Local Phase 1-A vaccination begins
Medical, long term care, and EMS workers prioritized for vaccine rollout
PENN YAN – Yates County Public Health held its first coronavirus vaccination clinic Thursday, Jan. 7, in the county building at 417 Liberty St. as part of the initial vaccine rollout in New York state.
"We had a 4 hour event and vaccinated 80 individuals, successfully and without any adverse reactions or complications," said Sara Christensen, Deputy Director of Yates County Public Health. "So it went very well for the first one.”
According to Christensen, the department received 100 doses of the Moderna vaccine. Twenty were given to public health staff and volunteers who were working the vaccination clinic. The remaining 80 doses were administered to local nursing home and long-term care staff, health care workers at dentist offices and pharmacies, and even some midwives. These community members, along with high-risk hospital workers and EMS providers, are included in the current Phase 1A distribution plans established by New York state.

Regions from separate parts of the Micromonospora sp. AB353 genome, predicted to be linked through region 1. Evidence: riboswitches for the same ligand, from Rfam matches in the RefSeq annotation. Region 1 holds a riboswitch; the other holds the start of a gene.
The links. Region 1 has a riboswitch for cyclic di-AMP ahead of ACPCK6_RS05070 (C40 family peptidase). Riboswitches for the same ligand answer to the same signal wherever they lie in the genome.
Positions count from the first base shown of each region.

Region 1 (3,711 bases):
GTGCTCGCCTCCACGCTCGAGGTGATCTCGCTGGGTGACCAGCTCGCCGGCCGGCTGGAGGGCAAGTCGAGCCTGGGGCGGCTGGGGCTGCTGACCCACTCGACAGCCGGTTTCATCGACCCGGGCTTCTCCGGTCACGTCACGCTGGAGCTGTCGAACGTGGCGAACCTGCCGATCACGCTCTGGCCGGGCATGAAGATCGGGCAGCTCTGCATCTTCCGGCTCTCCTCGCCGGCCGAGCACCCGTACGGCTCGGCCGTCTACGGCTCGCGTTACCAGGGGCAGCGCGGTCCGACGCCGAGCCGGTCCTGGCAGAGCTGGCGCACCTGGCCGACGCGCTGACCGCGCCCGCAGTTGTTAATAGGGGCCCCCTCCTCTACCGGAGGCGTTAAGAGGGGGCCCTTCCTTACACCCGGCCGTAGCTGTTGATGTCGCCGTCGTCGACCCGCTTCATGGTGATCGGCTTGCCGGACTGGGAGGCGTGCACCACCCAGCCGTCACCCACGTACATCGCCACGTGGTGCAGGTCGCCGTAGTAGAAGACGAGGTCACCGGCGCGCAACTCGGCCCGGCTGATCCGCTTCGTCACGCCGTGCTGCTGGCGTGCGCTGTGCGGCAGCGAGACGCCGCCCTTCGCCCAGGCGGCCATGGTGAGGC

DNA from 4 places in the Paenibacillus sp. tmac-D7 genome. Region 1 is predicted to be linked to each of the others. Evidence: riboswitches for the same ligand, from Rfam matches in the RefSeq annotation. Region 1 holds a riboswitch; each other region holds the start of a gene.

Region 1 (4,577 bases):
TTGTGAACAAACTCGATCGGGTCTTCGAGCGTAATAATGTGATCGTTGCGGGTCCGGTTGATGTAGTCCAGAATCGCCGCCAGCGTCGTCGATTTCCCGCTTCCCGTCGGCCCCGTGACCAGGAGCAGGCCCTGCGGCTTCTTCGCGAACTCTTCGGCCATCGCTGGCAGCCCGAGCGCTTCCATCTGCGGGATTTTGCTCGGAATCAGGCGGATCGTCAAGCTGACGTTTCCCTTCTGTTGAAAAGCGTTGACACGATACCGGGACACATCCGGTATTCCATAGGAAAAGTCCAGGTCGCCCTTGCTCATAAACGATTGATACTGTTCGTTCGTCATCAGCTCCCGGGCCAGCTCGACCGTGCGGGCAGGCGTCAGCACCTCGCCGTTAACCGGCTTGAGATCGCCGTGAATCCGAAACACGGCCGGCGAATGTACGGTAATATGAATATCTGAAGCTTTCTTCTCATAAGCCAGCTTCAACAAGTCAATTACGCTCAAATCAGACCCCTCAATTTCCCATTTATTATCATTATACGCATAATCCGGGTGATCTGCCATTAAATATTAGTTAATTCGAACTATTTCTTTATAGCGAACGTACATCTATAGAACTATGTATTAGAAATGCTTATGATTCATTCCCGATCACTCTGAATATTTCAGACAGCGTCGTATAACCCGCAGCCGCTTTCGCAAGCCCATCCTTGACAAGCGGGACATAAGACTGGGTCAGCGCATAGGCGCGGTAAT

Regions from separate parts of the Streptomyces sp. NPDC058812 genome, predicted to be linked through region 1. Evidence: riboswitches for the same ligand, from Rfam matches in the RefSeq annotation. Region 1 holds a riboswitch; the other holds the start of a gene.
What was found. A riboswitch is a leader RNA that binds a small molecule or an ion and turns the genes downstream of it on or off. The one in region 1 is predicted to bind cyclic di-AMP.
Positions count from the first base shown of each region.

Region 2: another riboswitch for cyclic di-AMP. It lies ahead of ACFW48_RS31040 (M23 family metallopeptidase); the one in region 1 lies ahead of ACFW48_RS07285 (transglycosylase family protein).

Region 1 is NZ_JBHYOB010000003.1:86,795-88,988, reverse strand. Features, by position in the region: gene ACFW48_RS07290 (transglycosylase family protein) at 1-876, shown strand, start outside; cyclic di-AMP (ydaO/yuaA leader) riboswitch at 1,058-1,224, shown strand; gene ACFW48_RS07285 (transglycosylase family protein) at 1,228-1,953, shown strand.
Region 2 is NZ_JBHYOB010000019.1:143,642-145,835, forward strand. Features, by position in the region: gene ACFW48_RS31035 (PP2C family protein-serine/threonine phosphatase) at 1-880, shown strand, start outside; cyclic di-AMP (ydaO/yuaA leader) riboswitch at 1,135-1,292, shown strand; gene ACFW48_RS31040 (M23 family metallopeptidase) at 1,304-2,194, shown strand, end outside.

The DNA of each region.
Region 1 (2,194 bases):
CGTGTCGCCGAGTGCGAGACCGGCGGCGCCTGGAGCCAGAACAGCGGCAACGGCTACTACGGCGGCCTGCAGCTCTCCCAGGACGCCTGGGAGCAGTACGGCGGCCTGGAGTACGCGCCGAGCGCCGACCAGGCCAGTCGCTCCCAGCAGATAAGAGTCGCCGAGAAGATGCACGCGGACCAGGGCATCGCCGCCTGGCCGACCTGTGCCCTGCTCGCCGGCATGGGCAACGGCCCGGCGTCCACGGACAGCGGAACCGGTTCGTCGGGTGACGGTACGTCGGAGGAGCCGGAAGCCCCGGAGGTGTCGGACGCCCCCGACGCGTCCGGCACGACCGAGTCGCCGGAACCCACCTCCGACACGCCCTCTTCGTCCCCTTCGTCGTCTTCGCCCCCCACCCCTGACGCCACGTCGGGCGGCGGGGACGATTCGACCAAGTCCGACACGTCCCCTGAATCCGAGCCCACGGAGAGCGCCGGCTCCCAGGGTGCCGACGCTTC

The state is distributing these vaccines through regional centers capable of storing the doses at the necessary cold temperatures. The University of Rochester Medical Center is the distribution hub for the Finger Lakes, transferring the vaccine to hospitals and federally-qualified health centers throughout the region to administer. According to the New York State Department of Health website, "New Yorkers who are more likely to be exposed to the virus, and who are more likely to become seriously ill if they get COVID-19, will be offered the vaccine first." On Jan.5, New York Governor Andrew Cuomo announced that 911,000 vaccines – both the Pfizer and Moderna vaccines – would have been distributed to providers by the week's end.